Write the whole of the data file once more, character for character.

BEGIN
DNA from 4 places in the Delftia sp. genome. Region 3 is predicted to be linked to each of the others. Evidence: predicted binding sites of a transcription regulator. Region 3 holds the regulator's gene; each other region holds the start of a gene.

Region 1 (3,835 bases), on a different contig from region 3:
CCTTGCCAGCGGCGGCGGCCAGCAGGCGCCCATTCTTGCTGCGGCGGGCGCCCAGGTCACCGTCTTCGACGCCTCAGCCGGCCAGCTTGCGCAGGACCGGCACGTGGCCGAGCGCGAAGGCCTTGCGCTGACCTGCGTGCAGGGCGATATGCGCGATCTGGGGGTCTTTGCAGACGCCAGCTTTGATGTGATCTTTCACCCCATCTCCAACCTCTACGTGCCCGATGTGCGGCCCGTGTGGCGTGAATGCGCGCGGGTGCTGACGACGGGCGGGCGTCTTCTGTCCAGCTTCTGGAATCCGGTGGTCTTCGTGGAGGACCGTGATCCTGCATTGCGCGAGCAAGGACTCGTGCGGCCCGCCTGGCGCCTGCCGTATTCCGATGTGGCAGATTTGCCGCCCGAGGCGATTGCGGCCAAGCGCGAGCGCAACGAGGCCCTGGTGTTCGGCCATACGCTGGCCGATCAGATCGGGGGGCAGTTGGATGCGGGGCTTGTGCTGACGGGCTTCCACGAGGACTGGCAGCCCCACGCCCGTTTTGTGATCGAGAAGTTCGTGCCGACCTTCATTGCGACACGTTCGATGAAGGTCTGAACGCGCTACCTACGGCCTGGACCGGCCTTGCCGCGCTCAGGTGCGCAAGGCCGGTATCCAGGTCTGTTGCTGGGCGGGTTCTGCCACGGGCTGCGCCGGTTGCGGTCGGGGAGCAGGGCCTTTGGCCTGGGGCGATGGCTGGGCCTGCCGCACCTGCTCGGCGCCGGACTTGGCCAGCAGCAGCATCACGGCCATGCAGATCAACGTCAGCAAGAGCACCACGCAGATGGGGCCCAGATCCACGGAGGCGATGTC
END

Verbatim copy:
DNA from 4 places in the Delftia sp. genome. Region 3 is predicted to be linked to each of the others. Evidence: predicted binding sites of a transcription regulator. Region 3 holds the regulator's gene; each other region holds the start of a gene.

Region 1 (3,835 bases), on a different contig from region 3:
CCTTGCCAGCGGCGGCGGCCAGCAGGCGCCCATTCTTGCTGCGGCGGGCGCCCAGGTCACCGTCTTCGACGCCTCAGCCGGCCAGCTTGCGCAGGACCGGCACGTGGCCGAGCGCGAAGGCCTTGCGCTGACCTGCGTGCAGGGCGATATGCGCGATCTGGGGGTCTTTGCAGACGCCAGCTTTGATGTGATCTTTCACCCCATCTCCAACCTCTACGTGCCCGATGTGCGGCCCGTGTGGCGTGAATGCGCGCGGGTGCTGACGACGGGCGGGCGTCTTCTGTCCAGCTTCTGGAATCCGGTGGTCTTCGTGGAGGACCGTGATCCTGCATTGCGCGAGCAAGGACTCGTGCGGCCCGCCTGGCGCCTGCCGTATTCCGATGTGGCAGATTTGCCGCCCGAGGCGATTGCGGCCAAGCGCGAGCGCAACGAGGCCCTGGTGTTCGGCCATACGCTGGCCGATCAGATCGGGGGGCAGTTGGATGCGGGGCTTGTGCTGACGGGCTTCCACGAGGACTGGCAGCCCCACGCCCGTTTTGTGATCGAGAAGTTCGTGCCGACCTTCATTGCGACACGTTCGATGAAGGTCTGAACGCGCTACCTACGGCCTGGACCGGCCTTGCCGCGCTCAGGTGCGCAAGGCCGGTATCCAGGTCTGTTGCTGGGCGGGTTCTGCCACGGGCTGCGCCGGTTGCGGTCGGGGAGCAGGGCCTTTGGCCTGGGGCGATGGCTGGGCCTGCCGCACCTGCTCGGCGCCGGACTTGGCCAGCAGCAGCATCACGGCCATGCAGATCAACGTCAGCAAGAGCACCACGCAGATGGGGCCCAGATCCACGGAGGCGATGTC